The Crimis' 2004 return attached copies of (1) page 2 of Form 8283 for block 702, lot 12; (2) page 2 of Form 8283 for block 201, lot 1; (3) the August 16 letter; and (4) the 2000 appraisal. The Forms 8283 attached to the Crimis' 2004 return were signed by the individual who prepared the 2000 appraisal, and acknowledged by Mr. Lewis, the town administrator. The Forms 8283 described the donated property as Land - Block 201, Lot 1 and Land - Block 702, Lot 12 and each summarized the physical condition of the donated property as undeveloped land as described in the 2000 appraisal.

The IRS assessed deficiencies after disallowing the charitable deductions.

IRS Arguments

The IRS disallowed the deductions for three reasons. First, the IRS claimed that the Crimis failed to obtain from the county a contemporaneous written acknowledgment as required by Code Sec. 170(f)(8). According to the IRS, the August 16 letter did not satisfy the contemporaneous written acknowledgment requirement because it was not signed by the county that was the purported donee, the letter incorrectly described a part of the contributed property, and the letter did not include a statement as to whether the donee provided any goods or services in consideration, in whole or in part, for the property contributed.

Second, the IRS asserted that the Crimis failed to attach to their federal income tax returns a qualified appraisal as required by Code Sec. 170(f)(11) and Reg. Sec. 1.170A-13(c). According to the IRS, the 2000 appraisal was not a qualified appraisal because it (1) did not value the subject property as of the contribution date; (2) was prepared four years before the contribution date; (3) did not include the date or expected date of contribution; (4) did not contain a statement that the appraisal was prepared for income tax purposes; (5) incorrectly described the subject property as having more acreage than what was actually transferred; and (6) used market value instead of fair market value as its valuation standard.

Third, citing a highest and best use of conservation, the IRS maintained that the subject property's fair market value was $660,000 on the contribution date. Along that line, the IRS argued that insofar as the value of the subject property did not exceed the consideration the paid, no deduction was allowed.

Taxpayer Arguments

At trial, the Crimis asserted that they were entitled to a larger charitable deduction because the value of the property had increased in 2004 from what the 2000 appraisal report stated. The purported increased fair market value of the property was based on a 2007 appraisal report the Crimis had prepared for the trial. Additionally, the Crimis asserted that they actually or substantially complied with the recordkeeping requirements, or alternatively, that the reasonable cause exception of Code Sec. 170(f)(11)(A)(ii)(II) precluded disallowance of the charitable contribution deductions.

Tax Court's Holding

Fair Market Value of Donated Property

The court rejected the IRS propositions that development of the property was highly speculative and that its highest and best use was for conservation purposes. The court said that New Jersey's smart growth policy supported the proposition that in 2004 development of the subject property was at least equally likely as its preservation. Nor did the court accept the IRS's uncorroborated allegation that an allegedly endangered wood turtle species inhabited the subject property, thus making development unlikely. After testimony from various experts, the court concluded that the property's fair market value at the date of the contribution was $2,966,000.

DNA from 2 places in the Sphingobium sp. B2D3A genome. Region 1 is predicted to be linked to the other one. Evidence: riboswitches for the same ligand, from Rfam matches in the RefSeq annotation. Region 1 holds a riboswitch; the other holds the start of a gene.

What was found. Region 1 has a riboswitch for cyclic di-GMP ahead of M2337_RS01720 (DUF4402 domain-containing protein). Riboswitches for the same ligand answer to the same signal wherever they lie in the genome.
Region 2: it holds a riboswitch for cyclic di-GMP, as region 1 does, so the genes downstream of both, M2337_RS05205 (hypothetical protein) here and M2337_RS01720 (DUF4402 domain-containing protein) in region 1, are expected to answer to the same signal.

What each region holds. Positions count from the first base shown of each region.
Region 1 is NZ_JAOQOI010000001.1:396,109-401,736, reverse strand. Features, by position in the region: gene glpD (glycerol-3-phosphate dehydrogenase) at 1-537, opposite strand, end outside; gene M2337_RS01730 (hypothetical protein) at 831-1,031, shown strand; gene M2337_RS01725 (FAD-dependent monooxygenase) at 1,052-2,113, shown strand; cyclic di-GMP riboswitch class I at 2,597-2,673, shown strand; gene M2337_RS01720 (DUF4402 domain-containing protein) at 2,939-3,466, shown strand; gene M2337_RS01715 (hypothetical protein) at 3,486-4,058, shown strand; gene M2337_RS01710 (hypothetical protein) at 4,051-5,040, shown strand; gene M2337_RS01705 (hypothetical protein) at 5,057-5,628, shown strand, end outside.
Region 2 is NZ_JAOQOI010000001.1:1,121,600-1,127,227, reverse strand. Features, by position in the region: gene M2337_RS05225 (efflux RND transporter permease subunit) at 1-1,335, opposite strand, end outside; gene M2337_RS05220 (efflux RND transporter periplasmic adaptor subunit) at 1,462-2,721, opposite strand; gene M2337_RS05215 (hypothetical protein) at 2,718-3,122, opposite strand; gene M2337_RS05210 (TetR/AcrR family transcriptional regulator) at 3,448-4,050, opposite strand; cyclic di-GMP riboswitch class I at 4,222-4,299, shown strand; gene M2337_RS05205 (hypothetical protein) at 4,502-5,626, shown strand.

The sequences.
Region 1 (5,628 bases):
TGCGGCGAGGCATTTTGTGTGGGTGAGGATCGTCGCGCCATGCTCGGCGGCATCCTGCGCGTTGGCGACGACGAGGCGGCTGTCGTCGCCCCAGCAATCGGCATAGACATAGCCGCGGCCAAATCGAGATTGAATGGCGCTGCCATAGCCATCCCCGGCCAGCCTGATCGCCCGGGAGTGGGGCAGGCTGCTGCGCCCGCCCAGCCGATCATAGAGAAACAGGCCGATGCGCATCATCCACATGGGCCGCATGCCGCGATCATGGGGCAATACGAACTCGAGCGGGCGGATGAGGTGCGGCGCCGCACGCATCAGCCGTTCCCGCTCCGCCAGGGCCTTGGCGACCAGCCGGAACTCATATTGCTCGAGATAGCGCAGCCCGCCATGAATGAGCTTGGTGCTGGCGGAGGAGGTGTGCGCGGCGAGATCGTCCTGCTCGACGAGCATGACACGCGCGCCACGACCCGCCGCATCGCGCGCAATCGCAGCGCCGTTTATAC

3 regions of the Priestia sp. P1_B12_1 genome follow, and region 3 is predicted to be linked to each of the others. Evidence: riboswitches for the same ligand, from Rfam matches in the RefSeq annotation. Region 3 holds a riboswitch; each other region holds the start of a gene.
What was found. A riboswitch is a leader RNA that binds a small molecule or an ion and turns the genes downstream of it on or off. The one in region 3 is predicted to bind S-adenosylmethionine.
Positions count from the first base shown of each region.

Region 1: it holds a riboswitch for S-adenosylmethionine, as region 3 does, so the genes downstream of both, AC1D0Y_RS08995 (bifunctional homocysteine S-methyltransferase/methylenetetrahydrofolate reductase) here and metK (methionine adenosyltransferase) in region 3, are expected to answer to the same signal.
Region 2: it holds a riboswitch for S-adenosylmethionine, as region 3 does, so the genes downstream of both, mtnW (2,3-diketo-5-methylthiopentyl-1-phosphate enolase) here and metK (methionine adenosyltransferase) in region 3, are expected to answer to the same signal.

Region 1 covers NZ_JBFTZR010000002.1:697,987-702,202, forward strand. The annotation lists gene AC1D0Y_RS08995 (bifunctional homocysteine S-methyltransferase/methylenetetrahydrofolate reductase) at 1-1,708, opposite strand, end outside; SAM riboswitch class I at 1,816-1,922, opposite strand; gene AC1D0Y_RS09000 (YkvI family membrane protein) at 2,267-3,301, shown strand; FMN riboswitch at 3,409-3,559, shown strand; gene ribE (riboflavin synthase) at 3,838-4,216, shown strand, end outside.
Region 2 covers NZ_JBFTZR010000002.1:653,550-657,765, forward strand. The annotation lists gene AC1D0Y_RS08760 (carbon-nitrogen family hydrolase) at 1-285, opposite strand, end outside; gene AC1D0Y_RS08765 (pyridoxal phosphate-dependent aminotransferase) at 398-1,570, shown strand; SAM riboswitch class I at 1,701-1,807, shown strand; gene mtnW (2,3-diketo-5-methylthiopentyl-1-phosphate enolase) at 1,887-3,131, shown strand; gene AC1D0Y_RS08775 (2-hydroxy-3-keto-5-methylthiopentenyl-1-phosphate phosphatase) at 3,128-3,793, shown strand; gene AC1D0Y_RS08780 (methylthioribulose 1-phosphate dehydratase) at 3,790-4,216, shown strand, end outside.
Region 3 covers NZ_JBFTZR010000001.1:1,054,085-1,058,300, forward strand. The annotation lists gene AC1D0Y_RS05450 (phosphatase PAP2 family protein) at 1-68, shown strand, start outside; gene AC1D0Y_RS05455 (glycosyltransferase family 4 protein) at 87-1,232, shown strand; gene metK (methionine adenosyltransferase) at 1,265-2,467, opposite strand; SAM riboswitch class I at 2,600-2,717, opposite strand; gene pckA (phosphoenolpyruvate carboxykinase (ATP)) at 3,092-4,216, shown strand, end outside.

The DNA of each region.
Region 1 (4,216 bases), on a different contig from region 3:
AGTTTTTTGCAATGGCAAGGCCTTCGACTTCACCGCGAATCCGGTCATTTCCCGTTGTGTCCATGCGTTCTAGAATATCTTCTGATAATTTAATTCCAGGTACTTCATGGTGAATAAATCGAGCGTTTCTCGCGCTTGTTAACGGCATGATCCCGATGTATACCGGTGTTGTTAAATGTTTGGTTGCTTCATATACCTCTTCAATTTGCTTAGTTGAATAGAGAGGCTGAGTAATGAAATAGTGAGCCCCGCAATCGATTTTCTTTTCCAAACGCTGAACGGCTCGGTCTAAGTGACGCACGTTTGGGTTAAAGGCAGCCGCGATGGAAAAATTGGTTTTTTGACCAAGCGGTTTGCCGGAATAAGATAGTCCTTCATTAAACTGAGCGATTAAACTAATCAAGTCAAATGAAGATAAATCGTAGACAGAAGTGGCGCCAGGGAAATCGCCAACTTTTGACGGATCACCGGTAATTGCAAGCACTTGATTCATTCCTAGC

Contemporaneous Written Acknowledgment

With respect to the IRS argument that the August 16 letter was defective and did not satisfy the contemporaneous written requirements, the court said the IRS was wrong on all accounts. The court cited Rev. Rul. 2002-67 in noting that an agent of the donee may provide the contemporaneous written acknowledgment to the donor. The determination of whether a valid agency relationship exists is governed by state law and the court found ample evidence in the record to show that Mr. Lewis, in facilitating the bargain purchase, had acted as the agent of the preservation partnership with actual and apparent authority. Code Sec. 170(f)(8)(B)(i) requires the written acknowledgment to provide a description of the contributed property. Neither the statue nor the regulations, the court observed, states what may constitute a sufficient description. However, the court was satisfied that the August 16 letter provided a sufficient description of the contributed property to ensure the IRS would know the property described in the letter was the property contributed. What is essentially a small typographical error, the court stated, should not prevent the IRS from being able to recognize the property acknowledged to have been received by the county was actually Block 702 Lot 12, especially in the light of the fact that the 2000 appraisal and the Form 8283 attached to the Crimis' 2004 return provided the accurate description of the contributed property.